Gold asked Midler about the characters in her stage shows, and Midler said that since she wasn't the best singer, she needed to be entertaining. When pressed, she said that mermaid Dolores Del Lago, the Toast of Chicago has a special place in her heart because she was pompous and a bit of a jerk. (I like Sophie Tucker best.)

They talked costumes, and Midler spoke of her mother who sewed her children's clothes. From this came Midler's profound respect for her costume designers and the builders of the costumes who had to "figure out how to keep these tits up!" (More uproarious laughter from the crowd.)
Bette Midler signing books- love the hat!
Midler also told a funny story from her recent Vegas stint. She volunteered to perform at a fundraiser for the Shoah Foundation, which makes videos of Holocaust survivors telling of their horrible ordeal. They showed a 35 minute film about the survivors and then the emcee says "And now here's Bette Midler!"

Midler says everyone was very somber and sad and she and her Harlettes come out in their showgirl costumes and "we're all tits and ass" and they performed for 30 minutes and rushed off the stage and out the door, mortified. I guess no good deed goes unpunished.

Things became a little serious as Midler talked about how a side trip to Thailand during her first world tour made her reconsider her thoughts on war. It is a beautiful story in the book, and she also said that as she ages, she finds her views on government, social engineering, poverty, education and inequality have evolved.

Her love of New York City was discussed, and she got the most applause at the mention of her foundation,  New York Restoration Project, which plants trees (one million is their goal) and cleans up parks and public areas and creates gardens. When they say that one person can't make a difference, you can point to Ms. Midler and her determination to clean up our city to refute that. She is a good citizen.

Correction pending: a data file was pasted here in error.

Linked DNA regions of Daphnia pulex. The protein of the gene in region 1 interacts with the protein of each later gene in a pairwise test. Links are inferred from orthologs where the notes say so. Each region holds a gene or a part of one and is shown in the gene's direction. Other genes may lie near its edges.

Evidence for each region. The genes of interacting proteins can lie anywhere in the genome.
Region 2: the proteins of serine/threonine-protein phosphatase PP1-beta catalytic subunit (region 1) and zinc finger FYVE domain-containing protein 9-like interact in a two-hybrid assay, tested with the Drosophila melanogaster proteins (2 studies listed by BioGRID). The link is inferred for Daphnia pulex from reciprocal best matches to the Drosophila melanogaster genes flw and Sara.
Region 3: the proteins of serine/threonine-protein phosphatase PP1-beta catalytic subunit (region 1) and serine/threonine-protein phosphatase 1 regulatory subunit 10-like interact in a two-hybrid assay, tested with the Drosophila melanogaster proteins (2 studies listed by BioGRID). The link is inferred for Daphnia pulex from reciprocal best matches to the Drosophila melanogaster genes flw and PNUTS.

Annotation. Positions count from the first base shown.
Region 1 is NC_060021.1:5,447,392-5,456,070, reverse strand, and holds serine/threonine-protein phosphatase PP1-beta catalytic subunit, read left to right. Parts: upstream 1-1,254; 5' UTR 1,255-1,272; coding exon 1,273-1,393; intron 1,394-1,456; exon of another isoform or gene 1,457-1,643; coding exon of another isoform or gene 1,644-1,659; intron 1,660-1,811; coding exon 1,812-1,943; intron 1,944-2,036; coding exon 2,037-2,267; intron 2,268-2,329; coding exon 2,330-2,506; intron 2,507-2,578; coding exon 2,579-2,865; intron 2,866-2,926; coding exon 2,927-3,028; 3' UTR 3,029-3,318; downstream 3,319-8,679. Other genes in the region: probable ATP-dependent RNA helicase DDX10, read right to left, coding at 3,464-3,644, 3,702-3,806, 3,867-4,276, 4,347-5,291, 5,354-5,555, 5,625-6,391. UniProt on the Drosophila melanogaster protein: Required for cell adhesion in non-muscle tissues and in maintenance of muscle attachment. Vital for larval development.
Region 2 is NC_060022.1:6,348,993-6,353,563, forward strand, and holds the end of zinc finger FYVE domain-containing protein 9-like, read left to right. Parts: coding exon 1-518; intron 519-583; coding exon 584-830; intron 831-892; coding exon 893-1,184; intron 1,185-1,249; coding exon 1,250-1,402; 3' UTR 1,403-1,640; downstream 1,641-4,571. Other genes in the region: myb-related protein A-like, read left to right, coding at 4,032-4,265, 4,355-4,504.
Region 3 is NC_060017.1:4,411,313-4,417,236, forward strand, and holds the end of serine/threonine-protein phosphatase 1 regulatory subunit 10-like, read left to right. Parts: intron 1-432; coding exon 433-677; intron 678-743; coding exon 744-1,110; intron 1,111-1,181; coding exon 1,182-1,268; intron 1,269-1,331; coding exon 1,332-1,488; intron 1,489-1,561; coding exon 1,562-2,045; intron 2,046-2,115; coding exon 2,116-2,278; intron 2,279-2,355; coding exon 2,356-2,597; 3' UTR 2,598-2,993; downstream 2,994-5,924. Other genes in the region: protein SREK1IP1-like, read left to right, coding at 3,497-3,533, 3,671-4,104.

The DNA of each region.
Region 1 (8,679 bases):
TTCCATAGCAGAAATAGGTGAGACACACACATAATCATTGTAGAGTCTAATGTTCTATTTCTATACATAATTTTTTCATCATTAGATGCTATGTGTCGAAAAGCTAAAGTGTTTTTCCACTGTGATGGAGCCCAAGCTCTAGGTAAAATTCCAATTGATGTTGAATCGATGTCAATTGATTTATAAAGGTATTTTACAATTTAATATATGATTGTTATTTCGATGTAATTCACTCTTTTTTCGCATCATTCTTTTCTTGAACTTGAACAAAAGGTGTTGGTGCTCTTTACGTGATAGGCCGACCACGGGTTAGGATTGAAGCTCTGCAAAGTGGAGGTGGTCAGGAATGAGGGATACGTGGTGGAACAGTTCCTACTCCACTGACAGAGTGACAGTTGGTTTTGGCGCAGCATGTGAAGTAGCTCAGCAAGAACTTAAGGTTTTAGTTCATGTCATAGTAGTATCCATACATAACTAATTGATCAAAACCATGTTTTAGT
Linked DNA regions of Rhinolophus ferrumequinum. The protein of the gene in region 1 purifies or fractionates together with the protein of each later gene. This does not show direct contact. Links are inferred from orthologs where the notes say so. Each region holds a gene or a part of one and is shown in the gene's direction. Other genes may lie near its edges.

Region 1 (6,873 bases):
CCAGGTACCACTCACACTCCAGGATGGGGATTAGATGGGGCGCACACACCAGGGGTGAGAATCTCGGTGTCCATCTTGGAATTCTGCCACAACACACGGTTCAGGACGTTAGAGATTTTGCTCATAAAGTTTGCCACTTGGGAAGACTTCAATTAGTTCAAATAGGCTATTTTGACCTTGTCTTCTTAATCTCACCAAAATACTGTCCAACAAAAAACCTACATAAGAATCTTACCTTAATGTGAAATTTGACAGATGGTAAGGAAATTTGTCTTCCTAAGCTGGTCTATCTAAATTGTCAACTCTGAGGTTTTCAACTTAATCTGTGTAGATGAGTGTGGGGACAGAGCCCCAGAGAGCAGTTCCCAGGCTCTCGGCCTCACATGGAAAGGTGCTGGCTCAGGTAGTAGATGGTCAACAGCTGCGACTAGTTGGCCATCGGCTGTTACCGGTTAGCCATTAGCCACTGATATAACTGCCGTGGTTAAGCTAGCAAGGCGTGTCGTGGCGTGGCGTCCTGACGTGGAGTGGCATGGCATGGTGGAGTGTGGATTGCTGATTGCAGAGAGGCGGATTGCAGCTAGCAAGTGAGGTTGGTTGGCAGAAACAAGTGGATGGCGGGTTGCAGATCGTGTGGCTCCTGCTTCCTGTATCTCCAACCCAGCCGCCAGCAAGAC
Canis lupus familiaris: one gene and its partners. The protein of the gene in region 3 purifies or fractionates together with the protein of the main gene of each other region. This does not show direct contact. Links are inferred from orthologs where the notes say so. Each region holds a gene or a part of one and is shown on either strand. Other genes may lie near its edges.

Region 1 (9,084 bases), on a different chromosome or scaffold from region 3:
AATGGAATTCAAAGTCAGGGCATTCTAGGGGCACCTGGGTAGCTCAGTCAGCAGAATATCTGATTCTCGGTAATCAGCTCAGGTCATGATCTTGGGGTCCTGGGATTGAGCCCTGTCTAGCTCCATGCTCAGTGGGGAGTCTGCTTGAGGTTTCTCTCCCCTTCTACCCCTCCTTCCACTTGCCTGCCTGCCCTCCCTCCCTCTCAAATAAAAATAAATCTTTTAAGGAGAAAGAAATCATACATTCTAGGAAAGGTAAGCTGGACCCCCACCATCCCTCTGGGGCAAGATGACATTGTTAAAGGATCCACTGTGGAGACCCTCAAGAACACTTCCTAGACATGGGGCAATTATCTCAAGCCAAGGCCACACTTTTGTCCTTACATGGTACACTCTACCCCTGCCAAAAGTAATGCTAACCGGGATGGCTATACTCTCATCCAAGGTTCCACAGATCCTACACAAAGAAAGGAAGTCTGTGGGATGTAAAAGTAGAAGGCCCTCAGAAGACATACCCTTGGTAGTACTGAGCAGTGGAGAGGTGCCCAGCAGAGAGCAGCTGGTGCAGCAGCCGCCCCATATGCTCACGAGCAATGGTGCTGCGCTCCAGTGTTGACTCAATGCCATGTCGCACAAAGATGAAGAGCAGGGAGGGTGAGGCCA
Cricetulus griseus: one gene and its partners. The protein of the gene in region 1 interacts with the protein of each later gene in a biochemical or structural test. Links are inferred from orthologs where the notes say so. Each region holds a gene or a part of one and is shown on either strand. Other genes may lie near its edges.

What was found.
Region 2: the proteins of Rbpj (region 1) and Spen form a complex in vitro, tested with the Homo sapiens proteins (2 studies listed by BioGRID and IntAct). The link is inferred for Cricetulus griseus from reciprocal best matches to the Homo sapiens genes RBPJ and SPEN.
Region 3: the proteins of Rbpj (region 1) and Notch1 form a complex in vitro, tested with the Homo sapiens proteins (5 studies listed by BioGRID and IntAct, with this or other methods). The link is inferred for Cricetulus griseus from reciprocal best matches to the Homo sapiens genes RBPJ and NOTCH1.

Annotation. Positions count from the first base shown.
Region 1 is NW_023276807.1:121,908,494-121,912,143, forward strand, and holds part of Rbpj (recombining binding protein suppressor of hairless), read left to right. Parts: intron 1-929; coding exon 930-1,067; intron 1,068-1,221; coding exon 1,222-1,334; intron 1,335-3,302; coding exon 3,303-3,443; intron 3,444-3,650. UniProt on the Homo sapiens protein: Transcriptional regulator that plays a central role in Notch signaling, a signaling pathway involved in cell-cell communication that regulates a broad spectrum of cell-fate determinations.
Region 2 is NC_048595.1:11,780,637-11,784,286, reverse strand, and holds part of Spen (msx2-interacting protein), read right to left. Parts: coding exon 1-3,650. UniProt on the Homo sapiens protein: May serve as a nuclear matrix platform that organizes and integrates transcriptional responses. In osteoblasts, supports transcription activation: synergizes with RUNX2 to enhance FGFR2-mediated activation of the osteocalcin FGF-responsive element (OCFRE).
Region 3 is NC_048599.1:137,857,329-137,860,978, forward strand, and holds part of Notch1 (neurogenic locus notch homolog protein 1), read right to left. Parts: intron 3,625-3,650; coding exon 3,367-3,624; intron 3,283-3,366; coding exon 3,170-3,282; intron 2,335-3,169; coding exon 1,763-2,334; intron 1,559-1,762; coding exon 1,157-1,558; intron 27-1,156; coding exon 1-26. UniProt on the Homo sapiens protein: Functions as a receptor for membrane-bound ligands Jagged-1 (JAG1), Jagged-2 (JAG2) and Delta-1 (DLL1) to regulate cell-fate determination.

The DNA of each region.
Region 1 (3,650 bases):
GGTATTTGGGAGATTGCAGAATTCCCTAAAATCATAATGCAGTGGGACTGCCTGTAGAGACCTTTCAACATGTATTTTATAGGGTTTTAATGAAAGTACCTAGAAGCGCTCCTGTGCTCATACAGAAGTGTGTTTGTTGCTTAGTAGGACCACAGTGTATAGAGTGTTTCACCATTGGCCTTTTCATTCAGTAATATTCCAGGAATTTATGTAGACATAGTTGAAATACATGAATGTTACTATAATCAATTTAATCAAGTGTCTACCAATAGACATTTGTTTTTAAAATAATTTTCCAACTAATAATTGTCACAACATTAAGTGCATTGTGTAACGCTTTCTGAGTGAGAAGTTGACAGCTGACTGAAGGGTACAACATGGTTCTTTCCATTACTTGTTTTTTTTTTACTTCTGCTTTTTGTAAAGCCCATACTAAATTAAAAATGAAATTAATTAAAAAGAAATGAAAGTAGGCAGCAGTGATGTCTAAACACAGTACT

At the age of 68, Midler looks fabulous. She has killer legs, and she boasts that she "has the most beautiful body, it can do anything, I can turn into a pretzel. I honor my body, it's my temple. Now go f(expletive deleted) yourself!" (More laughter- this crowd loves the bawdy Ms. Midler.)

Although she wanted to be a rocker, Midler admits she will be remembered most for her ballads, such as "From a Distance" and "Wind Beneath My Wings". Some of her personal favorites are "Shiver Me Timbers", "Hello In There" and "Some People's Lives".

She ended her 45 minute talk saying "It's nice to be with book lovers in a New York City crowd!". We all concurred.

Ms. Midler signed books and CDs, and when it was my turn, I told her we had met last year in Luke's Lobster and that I saw her in her one woman Broadway show, I'll Eat You Last, and loved her performance. She looked at me and said very sincerely  "Thank you so much for that- that's means so much to me."

It was worth the seven hour wait.


  1. Oh my gosh, that sounds like a fantastic evening! I adore Midler and admire her work around the city. She still looks fabulous!

  2. Wow!! I'm kind of speechless. What an evening.